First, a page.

Books 7

Two months on from the last list. Much time on trains has meant much time reading, hence the list is already long.

  • Temeraire by Naomi Novik: a gunpowder mix of fantasy and historical epic. I was not convinced at first, but the writing is excellent, the plot is solid, the characters memorable, and before I knew it I’d gone on to read the rest of the series… although I stopped short of buying Crucible of Gold because I refuse to pay £11.39 for an ebook.
  • The Kings of Eternity and The Angels of Life and Death by Eric Brown: after reading and thoroughly enjoying Engineman I thought I’d try some other books by the author. I’m glad I did; I recommend both books.
  • Cloud Atlas by David Mitchell: having seen the trailer for the movie, I wanted to read the book before seeing it in the cinema. It’s fantastic, confusing, and engaging. I definitely recommend reading it before seeing the movie.
  • The Departure by Neal Asher: I’m a long-time fan of Neal Asher‘s books, so I was pleased to see he’s writing another series. This book is a convincing look at our future, with plausible technologies and an all too realistic guess at what future government will be like. I enjoyed it, so I was forced to read the sequel…
    • Zero Point (Owner Trilogy 2): this one felt a little more forced and contrived, but was still entertaining enough that I’m waiting impatiently for the final part of the trilogy to be written.
  • Evolution by Craig Saunders: If you’ve read the Culture novels by Iain M. Banks then you’ve got a rough idea of what you can expect from this one. Unfortunately it’s not nearly as well-written as Banks’ books. It does have a reasonable plot and some nice ideas, and when I got it, the price was £0.00, so I’m happy. It’s still only £1.29, and I’d say it’s definitely worth reading at that price point.
  • Scarab by Stavros Halvatzis: another bargain read, this one was £0.77. As I said in Books 6,  “I’m a sucker for sci-fi. I’m a sucker for ancient Egypt. Put the two together and you have literary catnip.” Here we have a similar combination of themes, though set in the present day, and with quantum physics thrown in as well. It’s not as well-written as Imhotep or Resurrection, and I wasn’t too keen on some of the ways the African stereotypes played out. It’s a fun enough book though, with some interesting if only partially-explained ideas. I’ll be interested to read the sequel.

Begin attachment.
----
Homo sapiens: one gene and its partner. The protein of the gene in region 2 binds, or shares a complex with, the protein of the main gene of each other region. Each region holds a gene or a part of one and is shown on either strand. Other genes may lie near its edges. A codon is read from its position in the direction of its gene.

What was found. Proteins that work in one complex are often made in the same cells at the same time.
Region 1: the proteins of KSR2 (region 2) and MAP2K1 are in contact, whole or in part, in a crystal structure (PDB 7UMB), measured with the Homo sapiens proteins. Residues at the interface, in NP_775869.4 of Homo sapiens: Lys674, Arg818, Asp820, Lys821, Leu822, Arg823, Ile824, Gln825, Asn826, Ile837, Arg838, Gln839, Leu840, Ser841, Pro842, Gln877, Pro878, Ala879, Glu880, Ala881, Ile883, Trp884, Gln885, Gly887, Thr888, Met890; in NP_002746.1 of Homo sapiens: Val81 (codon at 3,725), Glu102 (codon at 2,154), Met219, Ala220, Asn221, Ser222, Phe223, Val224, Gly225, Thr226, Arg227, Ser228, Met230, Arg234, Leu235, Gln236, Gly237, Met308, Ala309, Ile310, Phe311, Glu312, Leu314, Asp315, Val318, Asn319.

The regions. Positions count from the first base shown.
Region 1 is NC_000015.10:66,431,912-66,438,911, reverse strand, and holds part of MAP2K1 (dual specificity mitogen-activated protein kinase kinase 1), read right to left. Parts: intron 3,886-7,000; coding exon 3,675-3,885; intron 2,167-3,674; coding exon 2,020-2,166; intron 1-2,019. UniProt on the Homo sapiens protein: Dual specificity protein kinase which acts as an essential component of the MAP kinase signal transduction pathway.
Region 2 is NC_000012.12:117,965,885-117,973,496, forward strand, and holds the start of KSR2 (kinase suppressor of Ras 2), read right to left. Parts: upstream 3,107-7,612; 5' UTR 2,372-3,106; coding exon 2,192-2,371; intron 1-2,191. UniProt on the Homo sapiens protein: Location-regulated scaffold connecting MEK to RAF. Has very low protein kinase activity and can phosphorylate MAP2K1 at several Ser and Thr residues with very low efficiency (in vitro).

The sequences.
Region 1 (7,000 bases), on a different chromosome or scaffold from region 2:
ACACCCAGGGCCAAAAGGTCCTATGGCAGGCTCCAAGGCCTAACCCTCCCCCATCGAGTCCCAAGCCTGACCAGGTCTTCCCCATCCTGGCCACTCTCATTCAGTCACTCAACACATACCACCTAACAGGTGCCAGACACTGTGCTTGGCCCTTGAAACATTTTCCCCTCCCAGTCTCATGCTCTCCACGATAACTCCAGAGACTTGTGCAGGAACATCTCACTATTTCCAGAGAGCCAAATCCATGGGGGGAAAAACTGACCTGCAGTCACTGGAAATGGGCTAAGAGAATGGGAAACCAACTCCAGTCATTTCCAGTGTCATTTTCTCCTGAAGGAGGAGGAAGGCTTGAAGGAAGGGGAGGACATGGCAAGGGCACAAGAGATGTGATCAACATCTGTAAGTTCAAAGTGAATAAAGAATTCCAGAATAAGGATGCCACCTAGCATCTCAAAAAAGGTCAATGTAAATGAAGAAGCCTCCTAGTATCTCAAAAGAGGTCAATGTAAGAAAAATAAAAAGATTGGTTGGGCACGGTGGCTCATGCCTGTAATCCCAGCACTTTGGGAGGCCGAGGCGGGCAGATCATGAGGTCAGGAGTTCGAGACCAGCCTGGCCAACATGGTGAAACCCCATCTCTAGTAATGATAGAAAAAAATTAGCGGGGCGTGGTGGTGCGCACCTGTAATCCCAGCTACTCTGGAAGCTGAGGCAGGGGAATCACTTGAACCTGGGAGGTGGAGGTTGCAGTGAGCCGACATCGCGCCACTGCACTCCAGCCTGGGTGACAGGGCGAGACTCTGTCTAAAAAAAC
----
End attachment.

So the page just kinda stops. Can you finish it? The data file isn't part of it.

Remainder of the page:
• Phase-Shift by Paul Taylor: it’s very rare that I don’t finish a book, but I actually had to stop reading this one as I got so irritated. This is an excellent example of where good editing could really save a story. The author sets up an interesting enough plot, and it seems like there’s some good ideas, but it was very poorly-written. For example, whilst most of the book is in the past tense, there are parts – presumably copied from ARM’s website – that suddenly switch to the present tense. It’s quite grating. Remember Keanu Reeves’ performance in The Day The Earth Stood Still? Totally more believable than the main character in this book. I can’t recommend it, but I hope it gets a re-release after some heavy revision.
  • Series: Extinction Point – Book One by Paul Antony Jones (awesome post-apocalpytic thriller on bikes!) and Yesterday’s Gone: Episode 1 by Sean Platt & David Wright (every Steven King book ever all in one): I’ll reserve judgement until I’ve read more of these.

Now if you’ll excuse me, I’m very much looking forward to diving in to The Mongoliad: Book Two

Previously: booksbooks 2books 3books 4books 5, books 6.

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